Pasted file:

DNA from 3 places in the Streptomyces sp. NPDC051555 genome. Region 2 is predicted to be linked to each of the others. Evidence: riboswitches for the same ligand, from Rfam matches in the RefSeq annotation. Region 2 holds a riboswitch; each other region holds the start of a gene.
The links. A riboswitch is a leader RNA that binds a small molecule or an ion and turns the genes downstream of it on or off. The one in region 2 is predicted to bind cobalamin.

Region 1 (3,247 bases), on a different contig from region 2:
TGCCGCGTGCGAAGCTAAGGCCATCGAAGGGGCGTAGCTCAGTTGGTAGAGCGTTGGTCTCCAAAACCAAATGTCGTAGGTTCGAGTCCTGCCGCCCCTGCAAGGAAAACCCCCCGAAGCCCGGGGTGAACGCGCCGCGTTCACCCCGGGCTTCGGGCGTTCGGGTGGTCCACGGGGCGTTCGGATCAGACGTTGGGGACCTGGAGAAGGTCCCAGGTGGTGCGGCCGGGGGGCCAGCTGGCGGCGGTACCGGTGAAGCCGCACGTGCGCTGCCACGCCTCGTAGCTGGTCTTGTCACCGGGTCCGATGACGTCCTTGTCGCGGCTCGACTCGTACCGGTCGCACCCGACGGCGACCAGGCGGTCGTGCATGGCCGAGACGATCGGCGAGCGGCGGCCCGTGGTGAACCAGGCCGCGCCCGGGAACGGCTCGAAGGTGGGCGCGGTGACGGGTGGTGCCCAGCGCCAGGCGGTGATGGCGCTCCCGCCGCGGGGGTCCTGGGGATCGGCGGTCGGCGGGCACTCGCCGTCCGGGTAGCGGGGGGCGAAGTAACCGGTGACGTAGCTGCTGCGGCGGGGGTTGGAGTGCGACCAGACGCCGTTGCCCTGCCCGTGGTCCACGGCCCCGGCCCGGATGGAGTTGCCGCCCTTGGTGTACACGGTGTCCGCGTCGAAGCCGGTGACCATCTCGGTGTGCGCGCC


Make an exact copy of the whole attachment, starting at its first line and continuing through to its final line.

DNA from 3 places in the Streptomyces sp. NPDC051555 genome. Region 2 is predicted to be linked to each of the others. Evidence: riboswitches for the same ligand, from Rfam matches in the RefSeq annotation. Region 2 holds a riboswitch; each other region holds the start of a gene.
The links. A riboswitch is a leader RNA that binds a small molecule or an ion and turns the genes downstream of it on or off. The one in region 2 is predicted to bind cobalamin.

Region 1 (3,247 bases), on a different contig from region 2:
TGCCGCGTGCGAAGCTAAGGCCATCGAAGGGGCGTAGCTCAGTTGGTAGAGCGTTGGTCTCCAAAACCAAATGTCGTAGGTTCGAGTCCTGCCGCCCCTGCAAGGAAAACCCCCCGAAGCCCGGGGTGAACGCGCCGCGTTCACCCCGGGCTTCGGGCGTTCGGGTGGTCCACGGGGCGTTCGGATCAGACGTTGGGGACCTGGAGAAGGTCCCAGGTGGTGCGGCCGGGGGGCCAGCTGGCGGCGGTACCGGTGAAGCCGCACGTGCGCTGCCACGCCTCGTAGCTGGTCTTGTCACCGGGTCCGATGACGTCCTTGTCGCGGCTCGACTCGTACCGGTCGCACCCGACGGCGACCAGGCGGTCGTGCATGGCCGAGACGATCGGCGAGCGGCGGCCCGTGGTGAACCAGGCCGCGCCCGGGAACGGCTCGAAGGTGGGCGCGGTGACGGGTGGTGCCCAGCGCCAGGCGGTGATGGCGCTCCCGCCGCGGGGGTCCTGGGGATCGGCGGTCGGCGGGCACTCGCCGTCCGGGTAGCGGGGGGCGAAGTAACCGGTGACGTAGCTGCTGCGGCGGGGGTTGGAGTGCGACCAGACGCCGTTGCCCTGCCCGTGGTCCACGGCCCCGGCCCGGATGGAGTTGCCGCCCTTGGTGTACACGGTGTCCGCGTCGAAGCCGGTGACCATCTCGGTGTGCGCGCC